cherie currie - The I-94 Bar
Growing up in Sydney in the ‘80s, we were spoiled. The amorphous thing called Pub Rock spawned an explosion of live music and it was literally everywhere. The one thing all those bands had in common is still hard to put your finger on but you could term it The Pub Contract.
From the audience side, the Contract read like this: “Don’t give us any airs and graces. If you aren’t any good, we’re going to put shit on you. Due to us consuming social lubricants in prodigious proportions, you need to play hard to get our attention.”
Those days are gone and only a few people care anymore. The ones who might be keen are buried deep under mortgages, families and adulthood.
Maybe it was the lack of a crowd, skewed expectations or the fact that The Runaways were never mandated high rotation listening in my own world, but Friday night’s Cherie Currie show at the Manning Bar in Sydney fell flatter than a soufflé in a bricklayers’ pie oven.
It wasn’t entirely the fault of the headliner.
The Runaways’ place in history is notable if slightly perverse. On one hand, as an all-girl band in a man’s world, they provided inspiration for a later generation of Riot Grrrls and (Punk Rock) Sisters Doing It For Themselves. On the other hand, they were shamelessly objectified, used and abused and have become a cautionary object lesson in exploitation.
The voice of The Runaways, Cherie Curie, is heading to Australia and New Zealand in May and June for her first Antipodean tour.
The Runaways burst onto the LA scene in 1975 with a 15-year-old Currie out front screaming the instant classic “Cherry Bomb!” The Runaways created a sensation wherever they appeared and quickly catapulted from playing small clubs to selling out major stadiums—headlining shows with opening acts like the Ramones, Van Halen, Cheap Trick and Blondie.
Joanne Bennett photo
I missed Babes Are Wolves but caught The Babes (two men, two women), who did a good strong metallish rock set - both bands had people dancing and paying attention despite only using about a quarter of the stage. No mean feat. Both are Adelaide acts and I can see I’ll have to investigate properly.
One of the most enduring memories I will carry away with me from tonight’s show is that this 5’1” thin scrap of a person, Cherie Currie, demonstrated sensibility, strength and love without any of the usual r’n’r proclamatory chest-beating. She still looks gorgeous (her genes should be investigated and the rights procured) with her boyish figure and sexy smirk …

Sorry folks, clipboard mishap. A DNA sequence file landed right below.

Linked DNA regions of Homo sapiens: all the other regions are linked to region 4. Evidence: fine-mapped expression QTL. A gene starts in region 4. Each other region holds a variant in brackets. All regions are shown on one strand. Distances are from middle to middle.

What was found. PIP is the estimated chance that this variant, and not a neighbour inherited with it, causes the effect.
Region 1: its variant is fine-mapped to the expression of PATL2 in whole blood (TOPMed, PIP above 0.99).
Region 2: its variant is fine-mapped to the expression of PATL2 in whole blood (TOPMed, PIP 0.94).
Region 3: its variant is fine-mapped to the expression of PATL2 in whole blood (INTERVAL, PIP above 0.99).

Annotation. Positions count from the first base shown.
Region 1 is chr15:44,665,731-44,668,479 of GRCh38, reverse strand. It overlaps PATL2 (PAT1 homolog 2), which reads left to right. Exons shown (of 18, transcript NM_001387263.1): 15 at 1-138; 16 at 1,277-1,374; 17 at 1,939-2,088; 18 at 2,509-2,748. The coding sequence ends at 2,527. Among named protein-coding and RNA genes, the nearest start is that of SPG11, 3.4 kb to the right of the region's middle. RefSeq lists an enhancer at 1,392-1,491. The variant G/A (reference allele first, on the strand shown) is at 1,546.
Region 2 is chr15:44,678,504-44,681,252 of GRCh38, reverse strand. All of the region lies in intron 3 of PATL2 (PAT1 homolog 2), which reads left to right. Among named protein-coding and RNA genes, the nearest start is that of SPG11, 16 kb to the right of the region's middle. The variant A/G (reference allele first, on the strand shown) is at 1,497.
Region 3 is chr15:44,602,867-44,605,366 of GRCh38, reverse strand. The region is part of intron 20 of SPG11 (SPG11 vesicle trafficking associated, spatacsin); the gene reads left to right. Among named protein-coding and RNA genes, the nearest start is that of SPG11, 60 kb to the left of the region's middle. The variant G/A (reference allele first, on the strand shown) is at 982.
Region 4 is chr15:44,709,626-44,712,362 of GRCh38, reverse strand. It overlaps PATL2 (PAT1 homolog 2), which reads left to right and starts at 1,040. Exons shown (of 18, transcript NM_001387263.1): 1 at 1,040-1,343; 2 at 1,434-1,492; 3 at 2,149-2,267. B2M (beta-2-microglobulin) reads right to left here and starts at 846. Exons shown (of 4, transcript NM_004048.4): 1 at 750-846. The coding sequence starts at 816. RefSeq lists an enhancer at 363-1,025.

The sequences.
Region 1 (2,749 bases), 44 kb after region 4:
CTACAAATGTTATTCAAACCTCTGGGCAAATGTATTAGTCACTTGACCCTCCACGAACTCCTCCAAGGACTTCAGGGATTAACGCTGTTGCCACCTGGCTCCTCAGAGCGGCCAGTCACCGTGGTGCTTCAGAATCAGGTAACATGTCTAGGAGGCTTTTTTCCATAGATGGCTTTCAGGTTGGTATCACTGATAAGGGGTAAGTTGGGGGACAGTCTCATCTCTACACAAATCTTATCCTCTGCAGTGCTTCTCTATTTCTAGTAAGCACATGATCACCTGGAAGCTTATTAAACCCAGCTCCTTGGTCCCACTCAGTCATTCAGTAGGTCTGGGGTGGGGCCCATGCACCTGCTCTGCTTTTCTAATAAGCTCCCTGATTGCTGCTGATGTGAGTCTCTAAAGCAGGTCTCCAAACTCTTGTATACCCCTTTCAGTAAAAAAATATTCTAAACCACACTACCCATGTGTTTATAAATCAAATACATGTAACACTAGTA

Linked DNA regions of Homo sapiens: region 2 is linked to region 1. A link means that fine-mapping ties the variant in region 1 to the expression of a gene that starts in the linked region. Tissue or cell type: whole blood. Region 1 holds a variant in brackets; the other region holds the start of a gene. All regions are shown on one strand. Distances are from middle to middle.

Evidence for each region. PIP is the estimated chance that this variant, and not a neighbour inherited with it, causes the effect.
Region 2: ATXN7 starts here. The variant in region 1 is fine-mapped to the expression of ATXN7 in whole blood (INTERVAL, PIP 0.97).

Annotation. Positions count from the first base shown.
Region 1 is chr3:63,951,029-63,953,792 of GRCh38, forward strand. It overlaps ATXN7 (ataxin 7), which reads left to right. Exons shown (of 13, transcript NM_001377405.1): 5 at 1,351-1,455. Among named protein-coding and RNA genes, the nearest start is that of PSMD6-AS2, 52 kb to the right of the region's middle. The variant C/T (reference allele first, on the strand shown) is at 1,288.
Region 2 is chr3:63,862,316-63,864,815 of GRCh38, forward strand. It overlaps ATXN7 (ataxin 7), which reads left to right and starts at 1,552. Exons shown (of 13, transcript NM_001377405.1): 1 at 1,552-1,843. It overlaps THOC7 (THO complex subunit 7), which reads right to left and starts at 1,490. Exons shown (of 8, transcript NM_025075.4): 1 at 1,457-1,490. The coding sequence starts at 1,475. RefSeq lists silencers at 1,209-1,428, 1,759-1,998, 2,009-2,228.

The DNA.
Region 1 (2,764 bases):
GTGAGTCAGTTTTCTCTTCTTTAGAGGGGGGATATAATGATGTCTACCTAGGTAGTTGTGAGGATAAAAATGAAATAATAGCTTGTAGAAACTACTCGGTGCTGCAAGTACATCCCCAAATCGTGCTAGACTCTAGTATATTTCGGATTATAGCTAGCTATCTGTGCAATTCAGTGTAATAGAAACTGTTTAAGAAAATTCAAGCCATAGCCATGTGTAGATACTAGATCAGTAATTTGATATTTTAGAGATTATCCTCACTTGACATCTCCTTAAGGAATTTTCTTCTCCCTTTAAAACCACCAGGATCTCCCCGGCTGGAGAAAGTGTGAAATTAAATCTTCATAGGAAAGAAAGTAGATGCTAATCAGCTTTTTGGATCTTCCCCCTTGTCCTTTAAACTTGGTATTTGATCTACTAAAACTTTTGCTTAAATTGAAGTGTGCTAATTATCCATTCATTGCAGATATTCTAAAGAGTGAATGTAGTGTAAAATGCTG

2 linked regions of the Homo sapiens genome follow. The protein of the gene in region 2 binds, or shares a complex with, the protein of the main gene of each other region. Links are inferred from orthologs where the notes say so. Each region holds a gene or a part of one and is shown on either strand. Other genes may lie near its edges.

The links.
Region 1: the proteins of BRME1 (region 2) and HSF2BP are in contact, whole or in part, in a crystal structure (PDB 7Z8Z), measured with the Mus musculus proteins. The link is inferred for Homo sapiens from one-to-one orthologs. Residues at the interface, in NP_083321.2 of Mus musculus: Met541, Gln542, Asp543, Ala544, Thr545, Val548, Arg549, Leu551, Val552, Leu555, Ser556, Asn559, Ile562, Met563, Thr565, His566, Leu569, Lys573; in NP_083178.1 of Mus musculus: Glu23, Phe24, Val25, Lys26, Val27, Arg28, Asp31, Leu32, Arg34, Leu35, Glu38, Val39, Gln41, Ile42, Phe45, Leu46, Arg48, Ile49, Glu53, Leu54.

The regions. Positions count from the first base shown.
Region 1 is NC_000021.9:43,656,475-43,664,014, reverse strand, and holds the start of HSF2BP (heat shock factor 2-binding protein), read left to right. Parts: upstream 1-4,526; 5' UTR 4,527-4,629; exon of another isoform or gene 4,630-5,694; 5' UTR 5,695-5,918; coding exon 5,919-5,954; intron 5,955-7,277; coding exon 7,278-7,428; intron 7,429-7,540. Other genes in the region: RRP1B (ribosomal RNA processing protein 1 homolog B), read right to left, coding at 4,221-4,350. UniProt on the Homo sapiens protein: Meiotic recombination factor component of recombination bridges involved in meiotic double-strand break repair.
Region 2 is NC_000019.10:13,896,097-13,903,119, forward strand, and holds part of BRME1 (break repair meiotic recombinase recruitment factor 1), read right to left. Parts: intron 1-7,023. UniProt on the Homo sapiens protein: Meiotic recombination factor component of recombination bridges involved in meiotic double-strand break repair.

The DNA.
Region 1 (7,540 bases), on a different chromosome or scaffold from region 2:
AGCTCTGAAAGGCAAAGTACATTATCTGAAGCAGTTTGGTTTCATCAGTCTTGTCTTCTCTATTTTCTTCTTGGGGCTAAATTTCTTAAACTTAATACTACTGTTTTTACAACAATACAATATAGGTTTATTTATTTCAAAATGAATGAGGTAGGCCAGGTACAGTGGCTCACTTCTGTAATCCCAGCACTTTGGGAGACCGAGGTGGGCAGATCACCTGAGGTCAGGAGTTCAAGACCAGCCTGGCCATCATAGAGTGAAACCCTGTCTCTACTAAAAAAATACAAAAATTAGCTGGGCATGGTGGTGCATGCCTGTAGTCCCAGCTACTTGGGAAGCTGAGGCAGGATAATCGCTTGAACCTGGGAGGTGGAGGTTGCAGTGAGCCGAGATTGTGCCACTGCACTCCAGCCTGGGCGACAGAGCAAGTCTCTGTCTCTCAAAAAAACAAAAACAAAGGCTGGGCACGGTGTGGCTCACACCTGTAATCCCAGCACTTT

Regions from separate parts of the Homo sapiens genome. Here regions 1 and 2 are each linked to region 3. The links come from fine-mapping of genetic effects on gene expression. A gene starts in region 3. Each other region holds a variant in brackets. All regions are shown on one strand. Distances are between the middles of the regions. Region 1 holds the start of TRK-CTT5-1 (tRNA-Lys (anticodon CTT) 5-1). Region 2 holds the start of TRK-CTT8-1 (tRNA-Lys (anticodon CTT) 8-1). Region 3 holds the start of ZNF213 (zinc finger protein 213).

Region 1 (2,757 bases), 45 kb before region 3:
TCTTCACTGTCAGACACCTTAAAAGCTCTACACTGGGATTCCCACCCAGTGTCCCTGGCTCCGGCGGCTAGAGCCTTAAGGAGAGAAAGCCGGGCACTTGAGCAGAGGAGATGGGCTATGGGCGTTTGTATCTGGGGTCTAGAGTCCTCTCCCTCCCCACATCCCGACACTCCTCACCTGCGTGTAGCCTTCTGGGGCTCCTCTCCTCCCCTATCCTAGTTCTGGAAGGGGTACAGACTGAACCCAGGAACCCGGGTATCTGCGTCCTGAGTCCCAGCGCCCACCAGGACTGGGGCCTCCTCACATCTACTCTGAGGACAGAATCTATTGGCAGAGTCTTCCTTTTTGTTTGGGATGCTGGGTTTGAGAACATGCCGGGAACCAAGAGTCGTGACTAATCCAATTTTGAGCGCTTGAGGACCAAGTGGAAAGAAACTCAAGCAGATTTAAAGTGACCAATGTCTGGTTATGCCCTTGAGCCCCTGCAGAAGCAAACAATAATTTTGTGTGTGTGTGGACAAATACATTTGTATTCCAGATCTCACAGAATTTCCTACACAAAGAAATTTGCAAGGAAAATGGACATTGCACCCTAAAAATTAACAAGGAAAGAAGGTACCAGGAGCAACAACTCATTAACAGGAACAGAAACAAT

But that’s the last time you’ll see me use the term “sex”. It’s essential to mention, of course, but whereas most of us, at 56, have begun to look like Santa (and the ladies begin to resemble the Family Guy dog’s lost teenage love.. I don’t know if you know the episode, Brian turns up at a shack where some ghastly bovine opens the door and…) Cherie looks good in a way most of us would kill to look like when we were 32.
The Runaways. That's Cherie on the left.
It has taken some time but I have finally found my inner klutz. Fortunately, Cherie Currie is a wise and generous woman. So, if my tale lacks substance, the blame is on me.
On Saturday morning, lacking even the first sip of caffeine, I received an e-mail. Robert Brokenmouth couldn’t do the Cherrie Currie interview. Could I step into the breach? Grown up me was fine with this. I’ve done phone interviews before. I just ring the number and try to build a narrative that gets you, the reader, so excited that you’ll hand over your hard-earned dollars for tickets or discs or downloads or whatever. I know the job.
The trouble is, grown up me is suddenly no longer in charge. Fifteen-year-old me is essentially melting down and demanding attention. Fifteen-year-old me is terrified. Grown up me is trying to explain how things that terrify you can also be fun and exciting. Fifteen-year-old me remains unconvinced.
Black Leather Soul - Angus Khan (Nickel and Dime Records)
Hello from the Farmhouse, Barflies. This is one from the archives, originally issued in 2009, but this most rocking album has been re-released in July and is already on all good music streaming services with a extra track, "Silver and Green" (acoustic.) I, for one, love this tune and the album.
Angus Khan was formed in the summer of 2006 by three Streetwalkin' Cheetahs and two B Movie Rats in sunny California. They were Frank Meyer and Bruce Duff on guitars, Dino Everrett on bass, Derek Christenson (vocals) and Andy Baker of the B Movie Rats on drums. What a cracking line-up.